The New York governor’s men
tion of Sidney Hillman’s name as
among the “higher bidders” for
the democratic party brought loud
boos
Calling for an end of the New
Deal “secrecy,” both in domestic
and foreign affairs, Dewey declar
ed “it has been left to the Prime
Minister of England to tell us what
has happened” at Mr. Roosevelt's
conferences with Premier Stalin
and other Allied leaders.
It was the republican presiden
tial candidate’s third sortie into
Pennsylvania since his nomina
tion, and followed a fourth term
campaign trip to Philadelphia by
Roosevelt last Friday.
Dewey, declaring Mr. Roose
velt’s New Deal had “failed miser
ably for eight peacetime years,”
told a cheering Baltimore theatre
audience this noon that the Presi
dent, “in his desperate desire for
16 years in the White House, is
straining every conceivable effort,
including offering to sell our gov
ernment for a thousand dollars to
any mar..’’
Dewey addressed an overflow
audience in a Baltimore theatre
seating 3,000 after a five-mile mo
tor parade through downtown
streets. Boos mingled with cheers
along the route, but reporters got
the impression that most of the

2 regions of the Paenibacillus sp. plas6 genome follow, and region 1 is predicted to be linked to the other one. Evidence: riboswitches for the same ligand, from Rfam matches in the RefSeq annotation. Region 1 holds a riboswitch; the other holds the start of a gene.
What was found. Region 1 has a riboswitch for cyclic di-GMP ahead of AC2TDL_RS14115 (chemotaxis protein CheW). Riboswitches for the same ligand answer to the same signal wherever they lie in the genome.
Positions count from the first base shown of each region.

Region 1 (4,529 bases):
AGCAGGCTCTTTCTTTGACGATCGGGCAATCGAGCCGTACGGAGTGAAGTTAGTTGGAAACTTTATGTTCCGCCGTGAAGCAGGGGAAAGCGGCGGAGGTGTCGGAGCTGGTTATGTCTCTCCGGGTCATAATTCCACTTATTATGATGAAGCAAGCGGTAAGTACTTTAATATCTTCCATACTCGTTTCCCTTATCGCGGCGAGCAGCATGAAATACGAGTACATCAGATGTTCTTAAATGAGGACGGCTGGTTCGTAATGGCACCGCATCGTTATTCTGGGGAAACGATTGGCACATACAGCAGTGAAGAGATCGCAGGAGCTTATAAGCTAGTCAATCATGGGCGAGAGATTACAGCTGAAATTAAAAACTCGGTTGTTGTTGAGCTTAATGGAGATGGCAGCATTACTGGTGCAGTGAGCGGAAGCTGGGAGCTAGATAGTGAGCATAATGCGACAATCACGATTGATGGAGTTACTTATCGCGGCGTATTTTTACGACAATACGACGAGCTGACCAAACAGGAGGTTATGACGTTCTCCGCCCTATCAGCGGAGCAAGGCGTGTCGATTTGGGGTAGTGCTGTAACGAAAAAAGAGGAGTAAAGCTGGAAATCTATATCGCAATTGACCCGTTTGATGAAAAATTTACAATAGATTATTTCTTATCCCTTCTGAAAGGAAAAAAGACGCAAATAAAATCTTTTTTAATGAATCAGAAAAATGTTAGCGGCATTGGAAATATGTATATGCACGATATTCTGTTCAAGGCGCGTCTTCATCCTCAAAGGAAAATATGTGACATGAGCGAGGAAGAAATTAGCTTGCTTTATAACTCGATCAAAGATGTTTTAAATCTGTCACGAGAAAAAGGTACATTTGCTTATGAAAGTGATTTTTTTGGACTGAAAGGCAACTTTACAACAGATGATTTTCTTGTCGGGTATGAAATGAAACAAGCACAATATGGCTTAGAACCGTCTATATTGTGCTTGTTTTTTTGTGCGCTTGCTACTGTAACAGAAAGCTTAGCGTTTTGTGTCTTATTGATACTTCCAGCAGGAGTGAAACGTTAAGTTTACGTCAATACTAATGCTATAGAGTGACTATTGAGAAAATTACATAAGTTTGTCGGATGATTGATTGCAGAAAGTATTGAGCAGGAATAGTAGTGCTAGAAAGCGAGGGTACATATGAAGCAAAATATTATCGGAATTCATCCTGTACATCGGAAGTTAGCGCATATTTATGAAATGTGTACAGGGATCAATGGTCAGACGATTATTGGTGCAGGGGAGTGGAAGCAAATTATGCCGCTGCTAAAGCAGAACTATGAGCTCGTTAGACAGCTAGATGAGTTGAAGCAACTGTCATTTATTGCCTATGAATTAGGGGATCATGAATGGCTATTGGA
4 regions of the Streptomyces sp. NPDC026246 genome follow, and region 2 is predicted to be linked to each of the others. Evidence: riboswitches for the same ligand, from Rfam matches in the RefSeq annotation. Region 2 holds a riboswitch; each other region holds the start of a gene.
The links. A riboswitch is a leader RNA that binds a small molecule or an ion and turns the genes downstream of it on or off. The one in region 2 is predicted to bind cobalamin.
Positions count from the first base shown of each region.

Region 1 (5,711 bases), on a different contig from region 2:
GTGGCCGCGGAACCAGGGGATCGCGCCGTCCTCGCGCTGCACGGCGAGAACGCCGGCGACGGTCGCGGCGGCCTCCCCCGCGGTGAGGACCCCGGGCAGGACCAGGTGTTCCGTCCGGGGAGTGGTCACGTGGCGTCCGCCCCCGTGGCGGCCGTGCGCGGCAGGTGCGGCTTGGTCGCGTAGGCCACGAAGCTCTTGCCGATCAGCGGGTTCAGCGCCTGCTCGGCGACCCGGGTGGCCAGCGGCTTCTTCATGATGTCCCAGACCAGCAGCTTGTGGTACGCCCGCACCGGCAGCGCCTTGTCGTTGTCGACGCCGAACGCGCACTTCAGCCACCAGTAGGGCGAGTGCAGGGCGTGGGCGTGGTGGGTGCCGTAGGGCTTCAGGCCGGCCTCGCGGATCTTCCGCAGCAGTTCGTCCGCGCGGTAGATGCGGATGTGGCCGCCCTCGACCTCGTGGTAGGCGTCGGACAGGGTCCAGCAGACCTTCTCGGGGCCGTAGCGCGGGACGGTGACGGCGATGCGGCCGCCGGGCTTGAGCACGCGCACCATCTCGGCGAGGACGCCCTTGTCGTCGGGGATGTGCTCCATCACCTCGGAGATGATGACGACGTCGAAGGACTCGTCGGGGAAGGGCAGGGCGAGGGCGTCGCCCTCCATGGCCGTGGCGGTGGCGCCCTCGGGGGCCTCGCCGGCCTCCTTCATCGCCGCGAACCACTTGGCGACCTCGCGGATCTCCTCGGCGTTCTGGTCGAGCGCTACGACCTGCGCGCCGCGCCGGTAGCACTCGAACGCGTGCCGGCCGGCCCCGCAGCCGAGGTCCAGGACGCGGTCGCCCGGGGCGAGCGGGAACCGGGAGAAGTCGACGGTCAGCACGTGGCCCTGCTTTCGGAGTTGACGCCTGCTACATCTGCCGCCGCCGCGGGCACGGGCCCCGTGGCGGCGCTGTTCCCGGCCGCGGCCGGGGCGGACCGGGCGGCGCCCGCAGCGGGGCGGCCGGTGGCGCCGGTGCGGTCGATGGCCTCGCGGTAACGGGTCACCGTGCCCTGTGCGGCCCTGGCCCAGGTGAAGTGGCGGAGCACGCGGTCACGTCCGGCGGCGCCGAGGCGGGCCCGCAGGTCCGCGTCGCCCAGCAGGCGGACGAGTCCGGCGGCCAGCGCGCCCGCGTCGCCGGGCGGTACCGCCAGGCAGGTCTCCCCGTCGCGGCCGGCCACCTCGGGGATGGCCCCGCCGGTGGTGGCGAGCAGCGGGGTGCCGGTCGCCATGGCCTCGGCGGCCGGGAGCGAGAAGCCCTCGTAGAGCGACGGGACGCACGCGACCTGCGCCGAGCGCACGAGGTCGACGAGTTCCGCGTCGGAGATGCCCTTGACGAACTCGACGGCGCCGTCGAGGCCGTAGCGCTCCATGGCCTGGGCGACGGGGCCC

derisive shouts were directed at
Baltimore’s former mayor, How
ard W. Jackson, a democrat, who
has joined the Dewey ranks.
Later, during a brief stop at
York, Pa., however, Dewey him
self received as many boos as
cheers when he appeared on his
train platform.
Dewey appealed directly for
democratic support, declaring:
“This is not a contest between
democrats and republicans. It is
a contest between, on the one hand
those who believe in our system
of government—republicans and
democrats alike—and on the other,
those who have kidnaped the dem
ocratic party in order to change
our system of government.”
_v
TRUMAN APPEALS
FOR LABOR VOTE
PITTSBURGH, Nov. S.——
Winding up an 8,000-mile transcon
tinental tour with an appeal for la
bor’s vote in disputed Pennsylva
nia, Sen. Harry S. Truman declar
ed tonight that Congress Republi
cans had fought “nearly all” of the
Democrats’ “liberal reforms” and
“you are foolish, indeed, if you
believe that the leopard can change
his spots overnight.”
The Demecratic vice presiden
tial candidate asserted in a pre
pared radio address that “reac
tionaries opposed to any progress
ive movement and enemies of la
bor” are without exception, “hop
ing and praying that some how
they can defeat the president.”
The broadcast speech followed
an off the cuff address to a Dem
ocratic rally at Syria Mosque at
which the other speakers included
Orson Welles, the actor.
Truman declared that the “reac
tionaries” do not like some of the
things Gov. Dewey is saying on
the subject of labor “in his efforts
to get elected,” but “they do not
believe he means what he says.”
“Do not hope for a miracle,” he
said.
In his last campaign speech be
fore the election, except for his fi
nal appeal to Missouri voters fr6m
his home town of Independence,
Mo. Saturday night, Truman ex